Hansang means ‘table full of food’ in Korean, and that’s exactly what you get. Typically, when you sit down to a Korean meal, you’re met with a handful of side dishes; usually pickles (most likely kimchi), a salad, an ambient temperature stir-fry and a protein, but at Hansang, they fill your table.
There were eleven plates at our count featuring a rice porridge spiced with black pepper, stir-fried shredded potato, a rolled vegetable omelette, a cucumber and seaweed salad, japchae, kimchi cabbage, stir-fried bean sprouts, spicy fish cakes, braised eggplant, kimchi radish and braised tofu.
You might call it a gimmick if each plate wasn’t properly cooked and seasoned, adding to the experience of the ‘main’ dishes rather than distracting from them; all killer and absolutely no filler.
You’d be mad if you didn’t order from the set menu, where two people dine for $60, three for $90, four for $120, and so on. Each person chooses a shared main for the table, and aside from the abundance of well-considered and interesting sides, you each receive a bowl of rice, a choice between a kimchi or soybean stew, and dessert.
If you can’t finish your food, they encourage you to take the leftovers home with you. We count that as a win. The choice of mains come in generous portions designed to share banquet style and include a range of stews, soups, savoury pancakes, grilled fish, stir-fries, salads and bossam (braised pork belly).
A whole, deboned, grilled mackerel arrives at the table, still sizzling with redundant soy and wasabi dipping sauce. The fish is carefully salted, the edges crisp from charcoal and the flesh meaty and flaking apart at the touch of chopsticks.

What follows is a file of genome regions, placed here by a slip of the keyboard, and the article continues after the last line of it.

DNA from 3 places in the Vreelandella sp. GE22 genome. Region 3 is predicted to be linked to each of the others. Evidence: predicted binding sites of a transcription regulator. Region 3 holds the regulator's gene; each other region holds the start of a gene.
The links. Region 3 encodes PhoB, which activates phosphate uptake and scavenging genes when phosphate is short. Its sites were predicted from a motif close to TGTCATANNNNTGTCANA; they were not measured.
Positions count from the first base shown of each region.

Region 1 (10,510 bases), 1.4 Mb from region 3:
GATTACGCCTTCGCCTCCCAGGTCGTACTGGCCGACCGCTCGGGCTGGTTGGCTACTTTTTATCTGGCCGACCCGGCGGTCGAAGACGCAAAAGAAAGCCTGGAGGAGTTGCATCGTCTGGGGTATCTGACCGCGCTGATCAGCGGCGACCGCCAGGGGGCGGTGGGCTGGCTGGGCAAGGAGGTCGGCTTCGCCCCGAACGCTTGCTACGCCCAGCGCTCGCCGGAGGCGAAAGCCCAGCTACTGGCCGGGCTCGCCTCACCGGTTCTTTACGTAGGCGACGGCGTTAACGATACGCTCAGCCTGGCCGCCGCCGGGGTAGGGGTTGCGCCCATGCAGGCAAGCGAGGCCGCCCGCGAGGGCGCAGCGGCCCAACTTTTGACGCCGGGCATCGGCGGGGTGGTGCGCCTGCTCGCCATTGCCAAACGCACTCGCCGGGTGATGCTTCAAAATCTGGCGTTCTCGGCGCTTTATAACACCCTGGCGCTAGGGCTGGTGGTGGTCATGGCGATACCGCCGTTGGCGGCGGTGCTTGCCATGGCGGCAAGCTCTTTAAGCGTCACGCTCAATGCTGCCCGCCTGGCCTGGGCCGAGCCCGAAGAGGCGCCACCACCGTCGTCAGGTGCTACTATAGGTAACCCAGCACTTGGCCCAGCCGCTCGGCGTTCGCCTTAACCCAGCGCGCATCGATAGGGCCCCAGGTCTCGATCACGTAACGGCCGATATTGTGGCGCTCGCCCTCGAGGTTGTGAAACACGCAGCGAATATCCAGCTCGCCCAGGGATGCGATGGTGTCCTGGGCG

The fall-apart beef short rib stew (galbi jjim) arrives in its cooking liquor alongside tender carrot chunks and slices of onion. It’s best spooned over rice to temper the intensity of the sweet soy broth.
As part of the set meal, the fiery kimchi stew is a highlight; aged, sour kimchi is softened by fatty pork pieces in a broth boiled into a thick, complex emulsion; the tartness of the kimchi, in turn, cuts the richness of the meat.
Pour a spoonful over everything. If for some surprising reason, you manage to fit dessert in, you’ll have a choice between scoops of commercially produced black sesame, green tea, vanilla or red bean ice cream.
Don’t be surprised if there are hoards of people at the door eyeing off your food like caged zoo animals; there are a mere 30 seats in this humbly furnished bluestone building.
Make a booking if you want to eat dinner after 6 pm or be prepared to wait. Hansang is dominated by Koreans not just because of the cuisine on offer but because there’s a sense of home-style generosity in the meal; you feel nurtured after eating, rather than uncomfortably stuffed.
If all the Korean you know is barbecue and fried chicken, make your way to Hansang to be fed by the Korean mum you never had.
When a 20-seater restaurant in the heart of suburbia that only offers three dishes, with no bookings, no website and no advertising, is never with an empty seat, you know it has to be good.
Mr Lee’s Foods is well worth the trip to Ringwood if you’re a fan of pork; all dishes are derived from this glorious animal, offering a delicious insight into the economic traditions of Korean dining, utilising an unconscious, innately cultural nose-to-tail philosophy.
Everyone knows that meat grilled over charcoal is exponentially more flavoursome than other forms of cooking. Yes, a gas barbecue will get the job done, but there’s an extra smoky depth that can only be achieved when charcoal is your fire-power.
And this is why we love Hwaro, the Korean barbecue joint on Little Bourke Street.
Hot corn tea. It’s a real thing, and it tastes just as husky and buttery as it sounds. Sweet little pitchers of the staff are on hand to temper the spicy bulgogi burn at the newer, bigger, pinker branch of Seoul Soul.
There’s a little extra space here – two long communal tables run the room's length with small block partitions separating couples like groceries in the supermarket.